Illustration by Fran_kie.
This cluster on “experimental criticism” grew out of a graduate seminar on this topic that took place at Harvard in the fall of 2021. All the essay contributions to the cluster bear some relation to the course, whether as revisions to participants’ final projects or as pursuits of experimental practices explored and initiated there. To register the collaborative pedagogic origins of this project, in lieu of a typical introduction, we have provided an annotated syllabus, with snapshots of participants’ reflections on the semester’s readings and discussions footnoted at the bottom of the page. You are invited to click on any of the numbered footnotes scattered throughout the syllabus to jump to a specific annotation. In addition to offering a window into our individual responses to the course readings, we hope that the annotations provide you with a collective context for the essays to follow.
Within the cluster, you will find experimentation that takes many forms: Yoojung Chun’s choose-your-own-adventure rumination on the constancy of parental grief, as depicted by the intersections between the art video game “That Dragon, Cancer” and the 14-century Middle English poem Pearl; Marie Ungar’s investigation of the category of “cringe,” what it might look like if Susan Sontag and Erving Goffman joined forces; Elinor Hitt’s encounter with the “kinesthetic empathy” inspired by the choreography of Blondell Cummings; William Martin’s essay/fiction hybrid, describing a senior named Dexter’s spectral encounter with the wisdom of Charles Waddell Chesnutt in his university’s archive; Harry Hall’s poignant parody of academese, presented in the form of a futuristic academic lecture on the film Call Me By Your Name, in a 2052 edited volume; Sam Bozoukov’s paratactic account of learning to listen to literature—and to life’s unpredictable lessons—through Milton.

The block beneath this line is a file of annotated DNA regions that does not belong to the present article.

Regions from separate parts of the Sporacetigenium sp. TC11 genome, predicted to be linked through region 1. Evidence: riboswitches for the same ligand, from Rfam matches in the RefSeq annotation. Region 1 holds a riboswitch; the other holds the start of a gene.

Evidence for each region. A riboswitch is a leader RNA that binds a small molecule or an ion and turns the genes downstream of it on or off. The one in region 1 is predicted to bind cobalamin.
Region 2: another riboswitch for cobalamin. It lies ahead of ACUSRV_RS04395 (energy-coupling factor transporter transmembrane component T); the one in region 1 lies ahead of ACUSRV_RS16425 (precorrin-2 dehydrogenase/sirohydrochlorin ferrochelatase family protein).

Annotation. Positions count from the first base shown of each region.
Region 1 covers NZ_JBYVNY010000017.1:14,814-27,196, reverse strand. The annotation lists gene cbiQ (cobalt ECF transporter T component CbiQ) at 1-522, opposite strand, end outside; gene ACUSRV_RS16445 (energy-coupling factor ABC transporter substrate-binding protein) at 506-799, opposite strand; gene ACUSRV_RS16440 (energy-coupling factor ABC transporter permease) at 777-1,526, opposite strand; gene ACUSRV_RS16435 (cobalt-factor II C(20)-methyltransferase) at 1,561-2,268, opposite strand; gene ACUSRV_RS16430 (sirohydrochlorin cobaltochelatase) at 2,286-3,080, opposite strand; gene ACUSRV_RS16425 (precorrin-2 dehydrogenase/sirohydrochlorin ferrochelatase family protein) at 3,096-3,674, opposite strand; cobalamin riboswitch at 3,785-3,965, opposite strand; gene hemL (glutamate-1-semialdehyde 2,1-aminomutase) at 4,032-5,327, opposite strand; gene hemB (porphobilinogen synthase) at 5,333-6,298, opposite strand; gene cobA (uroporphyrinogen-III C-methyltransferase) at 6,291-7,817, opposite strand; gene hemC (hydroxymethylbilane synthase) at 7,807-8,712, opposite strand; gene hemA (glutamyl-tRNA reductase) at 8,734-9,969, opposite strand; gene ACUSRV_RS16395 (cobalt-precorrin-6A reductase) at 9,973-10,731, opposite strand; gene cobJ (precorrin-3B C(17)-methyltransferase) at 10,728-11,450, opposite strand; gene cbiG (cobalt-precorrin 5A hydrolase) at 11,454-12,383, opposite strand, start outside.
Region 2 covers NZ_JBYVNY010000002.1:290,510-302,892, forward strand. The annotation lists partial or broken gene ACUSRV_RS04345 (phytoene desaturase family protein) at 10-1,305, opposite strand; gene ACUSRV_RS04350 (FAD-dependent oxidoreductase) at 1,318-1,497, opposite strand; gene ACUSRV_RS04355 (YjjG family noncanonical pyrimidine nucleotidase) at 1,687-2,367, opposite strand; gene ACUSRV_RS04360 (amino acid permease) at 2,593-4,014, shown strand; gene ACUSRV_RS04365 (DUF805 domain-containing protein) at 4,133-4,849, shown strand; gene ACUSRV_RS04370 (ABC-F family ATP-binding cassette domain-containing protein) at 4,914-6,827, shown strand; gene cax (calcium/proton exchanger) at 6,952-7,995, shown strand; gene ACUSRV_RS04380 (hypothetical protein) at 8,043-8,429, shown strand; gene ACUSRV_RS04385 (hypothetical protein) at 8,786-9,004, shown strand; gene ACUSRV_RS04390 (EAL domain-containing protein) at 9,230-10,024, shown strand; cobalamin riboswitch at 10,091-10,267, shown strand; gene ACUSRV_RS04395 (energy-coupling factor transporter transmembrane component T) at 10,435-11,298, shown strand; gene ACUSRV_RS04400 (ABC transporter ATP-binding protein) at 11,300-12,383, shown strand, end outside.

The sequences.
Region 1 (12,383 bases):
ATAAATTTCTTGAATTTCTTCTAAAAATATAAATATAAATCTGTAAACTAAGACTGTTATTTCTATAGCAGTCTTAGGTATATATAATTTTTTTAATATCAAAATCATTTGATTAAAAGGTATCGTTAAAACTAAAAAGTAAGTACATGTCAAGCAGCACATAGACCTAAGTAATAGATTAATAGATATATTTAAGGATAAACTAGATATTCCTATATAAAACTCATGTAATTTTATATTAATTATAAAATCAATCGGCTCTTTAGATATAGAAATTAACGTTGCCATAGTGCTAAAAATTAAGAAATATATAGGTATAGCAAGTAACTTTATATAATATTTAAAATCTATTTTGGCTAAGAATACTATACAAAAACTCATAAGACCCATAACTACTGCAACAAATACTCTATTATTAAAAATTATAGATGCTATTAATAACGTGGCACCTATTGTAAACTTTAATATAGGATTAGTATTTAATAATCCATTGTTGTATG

Accompanying our cluster as a special feature is a questionnaire that was sent to several of the leading author-critics on our syllabus, requesting their thoughts on the status of disciplinary experiment today. The responses we received, from Charles Bernstein, Samuel R Delany, Wai Chee Dimock, Eric Hayot, Emily Ogden, and Paul Saint-Amour, are a trove of useful references, reflections, examples, and qualifications.
The response sent by Wai Chee Dimock is below.
For me, “experimental criticism” is an attempt to keep pace with the changing world, making sure we are in touch with the existential as well as intellectual landscape of an increasingly dangerous century. It has to do with going outside our comfort zone, doing things we weren’t trained to do but probably should be doing as responsible citizens. For the past few years I’ve been trying to learn about the science and technology needed to respond to climate change. Recently I was able to publish two short pieces in Scientific American. They took an enormous amount of work, and weeks if not months of revising. They make me a newbie once again, in ways that I find both comical and educational. I suspect more of us would be going out on a limb like that, as the urgency of the climate crisis becomes unmistakable. It would be interesting to see what the humanities look like then, when “experimental criticism” is a risk that we all take.
This is part of the cluster Experimental Criticism. Read the other posts here.